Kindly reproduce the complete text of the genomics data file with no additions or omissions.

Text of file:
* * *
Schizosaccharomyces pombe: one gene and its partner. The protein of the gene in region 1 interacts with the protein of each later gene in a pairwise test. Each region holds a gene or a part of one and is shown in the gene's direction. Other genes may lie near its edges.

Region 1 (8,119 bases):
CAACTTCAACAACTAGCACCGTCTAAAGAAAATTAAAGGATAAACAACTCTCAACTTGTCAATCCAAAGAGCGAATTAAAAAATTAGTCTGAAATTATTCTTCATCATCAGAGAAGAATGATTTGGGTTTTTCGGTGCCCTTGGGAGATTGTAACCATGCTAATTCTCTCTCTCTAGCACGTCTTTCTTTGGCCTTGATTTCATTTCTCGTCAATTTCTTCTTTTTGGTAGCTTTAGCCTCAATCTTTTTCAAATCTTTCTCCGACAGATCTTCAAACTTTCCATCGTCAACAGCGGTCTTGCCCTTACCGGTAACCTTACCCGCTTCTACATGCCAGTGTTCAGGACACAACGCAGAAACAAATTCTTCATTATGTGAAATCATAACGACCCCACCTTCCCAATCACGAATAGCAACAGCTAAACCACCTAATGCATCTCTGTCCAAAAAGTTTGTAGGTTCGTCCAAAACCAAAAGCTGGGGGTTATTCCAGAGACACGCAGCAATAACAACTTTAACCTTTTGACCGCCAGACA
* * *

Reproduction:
Schizosaccharomyces pombe: one gene and its partner. The protein of the gene in region 1 interacts with the protein of each later gene in a pairwise test. Each region holds a gene or a part of one and is shown in the gene's direction. Other genes may lie near its edges.

Region 1 (8,119 bases):
CAACTTCAACAACTAGCACCGTCTAAAGAAAATTAAAGGATAAACAACTCTCAACTTGTCAATCCAAAGAGCGAATTAAAAAATTAGTCTGAAATTATTCTTCATCATCAGAGAAGAATGATTTGGGTTTTTCGGTGCCCTTGGGAGATTGTAACCATGCTAATTCTCTCTCTCTAGCACGTCTTTCTTTGGCCTTGATTTCATTTCTCGTCAATTTCTTCTTTTTGGTAGCTTTAGCCTCAATCTTTTTCAAATCTTTCTCCGACAGATCTTCAAACTTTCCATCGTCAACAGCGGTCTTGCCCTTACCGGTAACCTTACCCGCTTCTACATGCCAGTGTTCAGGACACAACGCAGAAACAAATTCTTCATTATGTGAAATCATAACGACCCCACCTTCCCAATCACGAATAGCAACAGCTAAACCACCTAATGCATCTCTGTCCAAAAAGTTTGTAGGTTCGTCCAAAACCAAAAGCTGGGGGTTATTCCAGAGACACGCAGCAATAACAACTTTAACCTTTTGACCGCCAGACA